For many college students, deciding what to major and minor in is a chance to explore one’s interests and identity. From race, gender, and sexuality classes to gerontology, you can find some niche where you belong. But despite all these options, there seems to be one very clear category missing: fat studies.
It’s no secret that American society views being fat as a negative trait. In TV shows and movies, the fat person is nearly always the butt of the joke or the bad guy. However, recently there has been a push for more diverse, fat stories. Shrill is one of the first tv shows that comes to mind when thinking of a well-rounded storyline about a fat person. The story doesn’t solely focus on the character’s weight but deals with her flaws and accomplishments. As we move more towards acceptance of fat identities, there needs to be a reevaluation of what it means to be a fat person.
What is fat studies?
Fat studies look at the different aspects of what it means to be fat. While not all fat studies courses will be the same, many may choose to look at society’s perception of body size throughout the years, media’s portrayal of fat characters, and the development of fat acceptance and activism.
However, that is just the tip of the fat studies iceberg. Topics like diet culture to the intersections of race and body size can be analyzed in a course like this. It’s important to discuss these ideas as fatphobia has a hold on society, and it influences many facets of life.
Why use the word fat?
The word “fat” is actually quite important to fat studies. While previously, it might have been considered offensive, it has been reclaimed. It now holds a neutral or positive connotation depending on who you ask. Other words like “obese” and “overweight” are harmful as they stem from the pathologization of fatness. Essentially, those words treat fatness as a sign of being unhealthy rather than viewing it as just another body type. That is also why fat studies scholars are critical of the Body Mass Index (BMI) since it treats certain bodies like they are diseased, which helps further the oppression of people in larger bodies.
The beginning of fat studies
More and more, we see academic spaces make room for new areas of interest. It was as recent as the 90s that many colleges started implementing LGBTQ studies. Thus, it’s not that far of a reach to expect within the next few years to see fat studies being adopted into different college programs. We already see this happening with certain colleges, like Montclair State University, which is hosting its first fat studies course in fall 2021, led by Professor Claudia Cortese. I got a chance to talk to Professor Cortese and find out about what led her to fat studies and what she plans on doing with her course.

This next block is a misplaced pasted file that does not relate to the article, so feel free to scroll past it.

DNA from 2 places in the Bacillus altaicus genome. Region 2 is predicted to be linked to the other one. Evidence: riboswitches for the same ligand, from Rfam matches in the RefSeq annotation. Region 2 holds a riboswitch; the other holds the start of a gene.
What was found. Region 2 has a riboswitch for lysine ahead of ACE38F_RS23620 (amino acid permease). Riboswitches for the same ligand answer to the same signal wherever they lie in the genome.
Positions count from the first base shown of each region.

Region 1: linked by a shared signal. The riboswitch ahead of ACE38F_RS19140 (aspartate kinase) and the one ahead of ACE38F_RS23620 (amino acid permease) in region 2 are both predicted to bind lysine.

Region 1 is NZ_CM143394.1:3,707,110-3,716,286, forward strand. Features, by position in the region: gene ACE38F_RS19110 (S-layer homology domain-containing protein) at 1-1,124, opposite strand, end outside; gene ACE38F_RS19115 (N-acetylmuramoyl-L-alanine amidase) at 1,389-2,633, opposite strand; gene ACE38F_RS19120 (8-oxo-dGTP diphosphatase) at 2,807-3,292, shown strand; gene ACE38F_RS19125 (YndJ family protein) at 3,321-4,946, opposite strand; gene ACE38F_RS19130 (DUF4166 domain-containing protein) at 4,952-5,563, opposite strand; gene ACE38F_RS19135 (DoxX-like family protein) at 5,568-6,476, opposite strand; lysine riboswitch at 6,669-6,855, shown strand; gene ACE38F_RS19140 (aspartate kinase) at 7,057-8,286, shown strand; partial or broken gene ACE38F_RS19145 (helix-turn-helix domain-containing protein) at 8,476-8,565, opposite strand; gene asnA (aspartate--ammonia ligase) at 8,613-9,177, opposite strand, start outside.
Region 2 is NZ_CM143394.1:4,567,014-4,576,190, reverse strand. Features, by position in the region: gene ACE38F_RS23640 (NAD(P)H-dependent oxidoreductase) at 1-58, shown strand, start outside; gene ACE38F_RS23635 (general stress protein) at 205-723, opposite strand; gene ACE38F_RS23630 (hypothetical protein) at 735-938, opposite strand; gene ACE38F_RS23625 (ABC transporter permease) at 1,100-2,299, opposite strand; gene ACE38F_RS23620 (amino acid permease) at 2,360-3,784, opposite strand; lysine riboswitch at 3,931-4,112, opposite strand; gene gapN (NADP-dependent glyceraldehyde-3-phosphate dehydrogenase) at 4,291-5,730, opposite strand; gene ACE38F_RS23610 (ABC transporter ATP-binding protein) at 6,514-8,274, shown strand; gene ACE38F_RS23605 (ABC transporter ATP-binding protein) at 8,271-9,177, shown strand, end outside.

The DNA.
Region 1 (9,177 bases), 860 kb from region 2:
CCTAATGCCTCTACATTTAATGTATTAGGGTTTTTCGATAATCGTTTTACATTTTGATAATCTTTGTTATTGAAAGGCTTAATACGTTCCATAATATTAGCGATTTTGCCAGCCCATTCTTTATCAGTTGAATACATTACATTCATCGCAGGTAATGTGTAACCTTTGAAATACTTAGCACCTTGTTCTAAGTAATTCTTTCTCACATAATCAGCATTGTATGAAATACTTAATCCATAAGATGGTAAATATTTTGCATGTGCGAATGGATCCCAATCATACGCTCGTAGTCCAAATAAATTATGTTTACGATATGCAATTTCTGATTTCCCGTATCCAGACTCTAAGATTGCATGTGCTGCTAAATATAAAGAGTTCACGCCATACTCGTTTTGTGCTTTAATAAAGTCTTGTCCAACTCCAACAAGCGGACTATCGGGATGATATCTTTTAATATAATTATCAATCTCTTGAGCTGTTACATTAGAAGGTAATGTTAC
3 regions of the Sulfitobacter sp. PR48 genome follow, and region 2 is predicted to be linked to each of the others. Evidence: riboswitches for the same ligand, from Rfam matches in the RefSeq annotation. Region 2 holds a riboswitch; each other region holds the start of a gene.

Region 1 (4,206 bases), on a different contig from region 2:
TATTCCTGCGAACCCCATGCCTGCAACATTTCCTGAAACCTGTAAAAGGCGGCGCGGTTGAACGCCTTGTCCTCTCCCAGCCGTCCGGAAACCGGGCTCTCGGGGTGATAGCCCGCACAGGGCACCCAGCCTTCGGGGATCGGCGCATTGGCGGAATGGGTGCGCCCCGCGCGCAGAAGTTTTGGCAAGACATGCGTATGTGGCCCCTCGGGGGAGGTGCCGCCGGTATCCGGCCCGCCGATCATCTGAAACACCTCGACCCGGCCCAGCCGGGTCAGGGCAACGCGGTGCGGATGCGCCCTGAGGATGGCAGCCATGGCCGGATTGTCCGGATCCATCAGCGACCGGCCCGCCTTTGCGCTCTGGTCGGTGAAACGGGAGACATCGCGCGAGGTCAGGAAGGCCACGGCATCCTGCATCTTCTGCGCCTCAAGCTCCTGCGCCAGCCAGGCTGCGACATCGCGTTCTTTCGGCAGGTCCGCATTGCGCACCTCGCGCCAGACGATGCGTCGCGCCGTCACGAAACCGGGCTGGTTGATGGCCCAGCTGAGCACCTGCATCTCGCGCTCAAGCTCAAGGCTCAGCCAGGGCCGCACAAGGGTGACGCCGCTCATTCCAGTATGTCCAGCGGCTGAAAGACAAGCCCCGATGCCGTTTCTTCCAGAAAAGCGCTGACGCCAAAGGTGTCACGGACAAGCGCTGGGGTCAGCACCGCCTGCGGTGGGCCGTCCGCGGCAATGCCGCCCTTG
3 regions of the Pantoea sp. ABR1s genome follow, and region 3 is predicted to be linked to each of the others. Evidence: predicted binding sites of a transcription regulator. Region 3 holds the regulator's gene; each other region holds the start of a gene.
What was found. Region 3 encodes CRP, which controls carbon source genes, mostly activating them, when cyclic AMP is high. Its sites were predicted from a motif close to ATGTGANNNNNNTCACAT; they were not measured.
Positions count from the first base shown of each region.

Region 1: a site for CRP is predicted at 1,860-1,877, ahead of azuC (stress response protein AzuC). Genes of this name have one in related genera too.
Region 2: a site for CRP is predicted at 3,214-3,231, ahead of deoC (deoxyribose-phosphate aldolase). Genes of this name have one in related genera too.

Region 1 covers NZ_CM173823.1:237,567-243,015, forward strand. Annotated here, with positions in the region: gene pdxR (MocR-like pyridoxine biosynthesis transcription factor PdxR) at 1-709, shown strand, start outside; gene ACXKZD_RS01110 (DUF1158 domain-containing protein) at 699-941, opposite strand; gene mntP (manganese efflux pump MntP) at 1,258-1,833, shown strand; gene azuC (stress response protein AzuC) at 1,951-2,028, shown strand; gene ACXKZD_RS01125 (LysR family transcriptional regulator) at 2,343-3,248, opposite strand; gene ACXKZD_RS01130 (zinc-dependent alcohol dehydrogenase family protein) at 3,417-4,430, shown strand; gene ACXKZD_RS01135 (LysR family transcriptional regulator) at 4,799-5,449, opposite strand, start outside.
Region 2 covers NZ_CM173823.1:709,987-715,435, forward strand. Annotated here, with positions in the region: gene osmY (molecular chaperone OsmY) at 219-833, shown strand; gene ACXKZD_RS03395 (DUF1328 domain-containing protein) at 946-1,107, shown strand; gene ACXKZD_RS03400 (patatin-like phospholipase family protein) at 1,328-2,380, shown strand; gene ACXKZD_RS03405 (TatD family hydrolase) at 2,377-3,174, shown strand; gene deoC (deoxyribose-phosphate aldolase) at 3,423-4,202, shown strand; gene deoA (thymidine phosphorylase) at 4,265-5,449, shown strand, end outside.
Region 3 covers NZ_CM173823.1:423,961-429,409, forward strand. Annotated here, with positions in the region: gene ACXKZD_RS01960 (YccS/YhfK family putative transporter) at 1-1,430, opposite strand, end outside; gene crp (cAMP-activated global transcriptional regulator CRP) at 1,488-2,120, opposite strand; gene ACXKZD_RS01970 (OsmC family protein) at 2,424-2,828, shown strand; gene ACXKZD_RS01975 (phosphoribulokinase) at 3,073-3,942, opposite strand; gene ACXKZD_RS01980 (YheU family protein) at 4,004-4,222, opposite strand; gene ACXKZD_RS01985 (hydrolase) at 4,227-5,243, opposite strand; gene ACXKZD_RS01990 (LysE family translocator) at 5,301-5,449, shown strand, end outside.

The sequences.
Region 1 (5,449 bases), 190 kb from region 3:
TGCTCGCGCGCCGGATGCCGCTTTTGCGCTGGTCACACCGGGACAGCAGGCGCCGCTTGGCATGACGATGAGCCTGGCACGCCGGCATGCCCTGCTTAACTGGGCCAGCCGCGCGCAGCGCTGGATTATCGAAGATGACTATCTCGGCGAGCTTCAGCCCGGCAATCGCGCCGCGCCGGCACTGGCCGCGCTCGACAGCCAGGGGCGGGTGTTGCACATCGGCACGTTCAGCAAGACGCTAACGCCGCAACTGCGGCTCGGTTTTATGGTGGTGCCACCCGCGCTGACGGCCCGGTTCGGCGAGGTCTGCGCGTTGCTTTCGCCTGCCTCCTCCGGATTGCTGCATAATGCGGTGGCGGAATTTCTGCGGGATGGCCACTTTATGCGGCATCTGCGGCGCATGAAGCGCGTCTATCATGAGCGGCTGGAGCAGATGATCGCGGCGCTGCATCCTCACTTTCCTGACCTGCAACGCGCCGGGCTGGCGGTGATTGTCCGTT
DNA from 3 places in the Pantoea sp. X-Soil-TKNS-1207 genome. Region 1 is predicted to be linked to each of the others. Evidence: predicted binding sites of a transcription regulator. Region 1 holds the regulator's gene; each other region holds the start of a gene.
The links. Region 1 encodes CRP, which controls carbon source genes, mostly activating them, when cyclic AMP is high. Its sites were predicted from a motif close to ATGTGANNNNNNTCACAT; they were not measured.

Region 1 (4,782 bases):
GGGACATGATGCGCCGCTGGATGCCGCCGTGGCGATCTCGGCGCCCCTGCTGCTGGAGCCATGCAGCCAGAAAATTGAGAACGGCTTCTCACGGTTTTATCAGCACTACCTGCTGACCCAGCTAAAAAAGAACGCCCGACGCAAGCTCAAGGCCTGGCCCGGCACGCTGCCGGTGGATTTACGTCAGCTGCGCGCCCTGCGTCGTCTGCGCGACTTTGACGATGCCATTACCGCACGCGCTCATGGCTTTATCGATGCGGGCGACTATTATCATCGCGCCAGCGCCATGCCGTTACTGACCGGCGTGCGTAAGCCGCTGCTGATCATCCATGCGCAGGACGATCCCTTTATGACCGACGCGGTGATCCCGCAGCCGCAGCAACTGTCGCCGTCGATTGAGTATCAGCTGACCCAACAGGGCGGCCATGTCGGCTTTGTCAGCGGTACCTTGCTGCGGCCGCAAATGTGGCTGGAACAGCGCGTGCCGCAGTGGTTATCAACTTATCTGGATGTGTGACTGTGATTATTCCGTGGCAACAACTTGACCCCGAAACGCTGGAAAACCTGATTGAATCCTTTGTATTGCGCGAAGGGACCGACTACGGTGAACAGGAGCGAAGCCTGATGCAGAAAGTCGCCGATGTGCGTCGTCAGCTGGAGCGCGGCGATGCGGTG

Understanding fat studies
Claudia Cortese’s passion for fat studies started about 10 years ago when The Fat Studies Reader first came out: “I heard about the book…And I bought it and read it from cover to cover, and it changed my life. I was like, oh…fatness is an identity, and you can study this.”
It was from that point that she started participating in fat activism and writing about fatness. She claims her personal connection to fatness has definitely influenced her passion. Now, she wants her course to educate students while also providing healing for whatever trauma they may have faced.
“Maybe they were bullied in school, or they were told to lose weight by a doctor or body-shamed by friends and family or harassed while working out, or harassed walking down the streets and had people yell fatphobic things of that, or have gone to the store and not be able to not be able to find clothes in their size, and not seeing themselves represented positively in the media because there are very few fat people in the media. And so, I also just want to tell students like what you experienced isn’t your fault…And there’s a name for it….it’s fatphobia.”
What to expect from the course
Professor Claudia Cortese plans on taking advantage of current events in her course. Between COVID-19 increasing anti-fat rhetoric and body positive movements taking off on social media, the course will analyze how all of this plays a role in society’s perception of fatness. Intersecting identities will also be a focus of the course, along with exposing misconceptions about body size: “This class will debunk myths about fat bodies—myths that harm people of all sizes—and map the racist origins of anti-fatness, revealing how weight stigma today often serves as a proxy for racism, misogyny, class stigma, ableism, and queerphobia.”
Not only will the classwork to educate students, but it will also be a space for positivity. Through different media like film and tv, students will get to see fatness celebrated rather than criticized.
The importance of intersectionality
It’s important to note that this course will deal with a variety of intersecting identities as seen by its name “Fat Studies: Race, Class, Gender, Queerness” and will be included in the Gay, Lesbian, Bisexual, Transgender, Queer Studies Minor.
According to Cortese, this intersectionality was crucial for the fat positivity movement: “I wanted to look at the intersections of fatness and queerness because that history has been lost…you know fat positivity wouldn’t exist without queer activism because queers were involved in the early fat liberation movement.”